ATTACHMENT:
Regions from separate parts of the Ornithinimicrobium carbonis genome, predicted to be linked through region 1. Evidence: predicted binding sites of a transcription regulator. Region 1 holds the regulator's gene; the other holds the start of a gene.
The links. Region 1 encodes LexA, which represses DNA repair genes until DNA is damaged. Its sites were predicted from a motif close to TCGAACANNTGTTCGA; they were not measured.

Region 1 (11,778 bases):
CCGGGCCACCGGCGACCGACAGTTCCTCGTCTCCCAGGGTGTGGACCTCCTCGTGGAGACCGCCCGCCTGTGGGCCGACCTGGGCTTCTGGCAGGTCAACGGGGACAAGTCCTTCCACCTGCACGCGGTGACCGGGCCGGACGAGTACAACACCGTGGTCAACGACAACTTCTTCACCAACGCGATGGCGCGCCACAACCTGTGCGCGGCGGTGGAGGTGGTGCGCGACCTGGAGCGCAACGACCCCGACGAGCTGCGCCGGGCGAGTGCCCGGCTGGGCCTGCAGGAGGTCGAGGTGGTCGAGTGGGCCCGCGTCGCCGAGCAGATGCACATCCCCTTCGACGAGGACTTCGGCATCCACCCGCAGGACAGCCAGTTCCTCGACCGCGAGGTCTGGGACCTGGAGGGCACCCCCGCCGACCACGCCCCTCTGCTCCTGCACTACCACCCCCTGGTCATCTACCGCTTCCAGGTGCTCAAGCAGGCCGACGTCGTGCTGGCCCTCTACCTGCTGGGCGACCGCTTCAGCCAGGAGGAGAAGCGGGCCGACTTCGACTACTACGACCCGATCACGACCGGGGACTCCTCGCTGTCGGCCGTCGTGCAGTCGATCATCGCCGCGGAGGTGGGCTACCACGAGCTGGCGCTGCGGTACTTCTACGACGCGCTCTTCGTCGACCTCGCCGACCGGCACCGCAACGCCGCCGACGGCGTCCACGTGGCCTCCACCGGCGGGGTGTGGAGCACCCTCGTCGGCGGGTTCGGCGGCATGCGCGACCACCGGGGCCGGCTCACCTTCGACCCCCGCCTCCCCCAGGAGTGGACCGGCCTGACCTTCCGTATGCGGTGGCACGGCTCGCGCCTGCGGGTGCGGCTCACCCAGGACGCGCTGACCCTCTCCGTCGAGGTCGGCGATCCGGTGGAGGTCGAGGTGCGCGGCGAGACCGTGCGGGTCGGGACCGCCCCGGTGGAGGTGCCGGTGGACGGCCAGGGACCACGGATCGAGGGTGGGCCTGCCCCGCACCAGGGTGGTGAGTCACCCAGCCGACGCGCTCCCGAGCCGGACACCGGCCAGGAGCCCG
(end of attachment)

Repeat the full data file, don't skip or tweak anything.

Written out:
Regions from separate parts of the Ornithinimicrobium carbonis genome, predicted to be linked through region 1. Evidence: predicted binding sites of a transcription regulator. Region 1 holds the regulator's gene; the other holds the start of a gene.
The links. Region 1 encodes LexA, which represses DNA repair genes until DNA is damaged. Its sites were predicted from a motif close to TCGAACANNTGTTCGA; they were not measured.

Region 1 (11,778 bases):
CCGGGCCACCGGCGACCGACAGTTCCTCGTCTCCCAGGGTGTGGACCTCCTCGTGGAGACCGCCCGCCTGTGGGCCGACCTGGGCTTCTGGCAGGTCAACGGGGACAAGTCCTTCCACCTGCACGCGGTGACCGGGCCGGACGAGTACAACACCGTGGTCAACGACAACTTCTTCACCAACGCGATGGCGCGCCACAACCTGTGCGCGGCGGTGGAGGTGGTGCGCGACCTGGAGCGCAACGACCCCGACGAGCTGCGCCGGGCGAGTGCCCGGCTGGGCCTGCAGGAGGTCGAGGTGGTCGAGTGGGCCCGCGTCGCCGAGCAGATGCACATCCCCTTCGACGAGGACTTCGGCATCCACCCGCAGGACAGCCAGTTCCTCGACCGCGAGGTCTGGGACCTGGAGGGCACCCCCGCCGACCACGCCCCTCTGCTCCTGCACTACCACCCCCTGGTCATCTACCGCTTCCAGGTGCTCAAGCAGGCCGACGTCGTGCTGGCCCTCTACCTGCTGGGCGACCGCTTCAGCCAGGAGGAGAAGCGGGCCGACTTCGACTACTACGACCCGATCACGACCGGGGACTCCTCGCTGTCGGCCGTCGTGCAGTCGATCATCGCCGCGGAGGTGGGCTACCACGAGCTGGCGCTGCGGTACTTCTACGACGCGCTCTTCGTCGACCTCGCCGACCGGCACCGCAACGCCGCCGACGGCGTCCACGTGGCCTCCACCGGCGGGGTGTGGAGCACCCTCGTCGGCGGGTTCGGCGGCATGCGCGACCACCGGGGCCGGCTCACCTTCGACCCCCGCCTCCCCCAGGAGTGGACCGGCCTGACCTTCCGTATGCGGTGGCACGGCTCGCGCCTGCGGGTGCGGCTCACCCAGGACGCGCTGACCCTCTCCGTCGAGGTCGGCGATCCGGTGGAGGTCGAGGTGCGCGGCGAGACCGTGCGGGTCGGGACCGCCCCGGTGGAGGTGCCGGTGGACGGCCAGGGACCACGGATCGAGGGTGGGCCTGCCCCGCACCAGGGTGGTGAGTCACCCAGCCGACGCGCTCCCGAGCCGGACACCGGCCAGGAGCCCG